THURSDAY NEWS DIGEST 9/8: Nate Diaz vs. Conor McGregor II sets all-time UFC pay-per-view buys record at 1.65 million, notebook items (w/Hiscoe’s Analysis)

By Michael Hiscoe, MMATorch contributor

Nate Diaz vs. Conor McGregor at UFC 202 (photo credit © Joshua Dahl USA Today Sports)

It may have taken a few flung water bottles to put it over the top, but Nate Diaz and Conor McGregor look to have set the all-time UFC pay-per-view buys record for their fight at UFC 202.

According to Dave Meltzer at, the Aug. 20 show sold 1.65 million pay-per-view buys, just edging out both the first McGregor-Diaz fight and UFC 100 which did approximately 1.6 million buys each.

At the press conference the Wednesday before the fight, Diaz got up to leave after McGregor showed up about 30 minutes late, this resulted in insults and plastic bottles of water being hurled across the room by Diaz’s camp and returned by McGregor.

The fight was originally scheduled for UFC 200, a show anointed by the company and many fans to be the biggest in history. The fight was scrapped after McGregor refused to attend a press conference promoting the event, but was eventually rebooked for UFC 202. A revolving door of replacement main events for UFC 200 were named beginning with Daniel Cormier vs. Jon Jones, followed by Brock Lesnar vs. Mark Hunt, until Miesha Tate vs. Amanda Nunes eventually settled in the slot as the top names on the marquee that night. UFC 200 ended up doing about 1.2 million buys.

The second fight from the top for UFC 202 was Anthony Johnson vs. Glover Teixeira. UFC 196 had a stronger co-main event of a Bantamweight Title fight between Holly Holm, fresh off of knocking out Ronda Rousey in another million buy-plus fight taking on Miesha Tate.

McGregor narrowly defeated Diaz by majority decision to even the score with Diaz. Looking at these numbers, a third fight is a certainty, but now both fighters will have even more negotiating leverage.

Hiscoe’s Analysis: This is an impressive and surprising number for a lot of reasons. First, and this is the least objective measure, but the buzz for the show did not feel record-breaking at all and didn’t compare at all to the first fight until the water bottle throwing started. Both men were very complimentary of each other in interviews leading up to the fight and there was the sense that both were treating it as a payday rather than a grudge waiting to be settled. While the events at the press conference likely put it over the top to set the all-time record, it was likely going to do close to that without it so this is a lesson that “buzz” and gut feelings towards hype are not reliable predictors of pay-per-view success.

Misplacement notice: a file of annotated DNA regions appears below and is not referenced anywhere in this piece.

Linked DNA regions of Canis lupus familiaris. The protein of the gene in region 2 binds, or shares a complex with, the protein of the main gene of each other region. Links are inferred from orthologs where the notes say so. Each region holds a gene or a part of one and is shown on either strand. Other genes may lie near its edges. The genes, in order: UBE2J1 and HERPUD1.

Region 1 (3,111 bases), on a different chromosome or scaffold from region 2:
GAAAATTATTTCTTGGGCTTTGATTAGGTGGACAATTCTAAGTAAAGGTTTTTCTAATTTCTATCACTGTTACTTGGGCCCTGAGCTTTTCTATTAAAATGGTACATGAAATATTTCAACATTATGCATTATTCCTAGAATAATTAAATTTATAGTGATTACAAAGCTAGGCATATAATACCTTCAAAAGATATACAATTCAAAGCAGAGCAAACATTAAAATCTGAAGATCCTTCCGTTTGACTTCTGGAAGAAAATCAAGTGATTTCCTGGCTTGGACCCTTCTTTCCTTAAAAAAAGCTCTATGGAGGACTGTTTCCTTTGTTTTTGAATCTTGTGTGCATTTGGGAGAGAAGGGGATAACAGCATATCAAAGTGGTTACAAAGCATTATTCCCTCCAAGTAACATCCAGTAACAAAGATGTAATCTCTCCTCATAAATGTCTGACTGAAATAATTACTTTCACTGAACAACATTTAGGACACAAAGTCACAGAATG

This fight was also going against the Summer Olympics, an event that one would think would pull away some pay-per-view buyers, but clearly didn’t have a significant negative effect. Finally, the UFC 202 card had a weaker undercard than UFC 196 did. Johnson vs. Teixeira was a big fight for ardent UFC fans but Holly Holm had much more mainstream appeal after beating Rousey last year. This was evidenced again with the surprisingly high rating for her UFC on Fox fight in July. Holm vs. Tate did likely contribute to the big number for UFC 196 but the appetite to see Diaz and McGregor fight clearly grew from March to August.

Also worthy of consideration is how this would have played out had Diaz-McGregor been on UFC 200 as originally planned. There’s the chance that it could have approached 2 million buys or there’s the chance that it would have done around the same and the UFC 200 milestone didn’t mean much to the average fan. Either way, UFC probably came out ahead as they had two shows that totaled for about 2.8 million buys rather than one massive show and then no big main event for UFC 202 that would’ve done a typical 250-300k buys.

The big lesson from the entire Diaz-McGregor saga is that people will pay when there’s a fight they want to see. Championships, milestone numbered shows, TV competition, and undercards aren’t important when you have the right fight that the people want to see.


-Ian McCall will be left without a dance partner again this weekend as opponent Ray Borg had to pull out of their fight due to illness. McCall was also scheduled to fight at UFC 201 but Justin Scoggins had to pull out due to weight cutting difficulties.

-Due to the cancellation of that fight, C.B. Dollaway vs. Francimar Barroso will move from Fight Pass to the FS1 prelims.

-Shane Carwin announced his intentions to return to fighting to The Underground. He agreed to terms of release with UFC and will look for fights outside the organization.

-Gian Villante vs. Marcos Rogerio de Lima has been book for UFC 205 from New York according to de Lima’s Instagram.

Abel Trujillo is injured and has pulled out of his Sept. 17 fight with Evan Dunham. Former WSOF featherweight champion Rick Glenn will take his place for the show taking place in Hidalgo, Texas.


Check out this fight between Travis Browne and Brendan Schaub from UFC 181.

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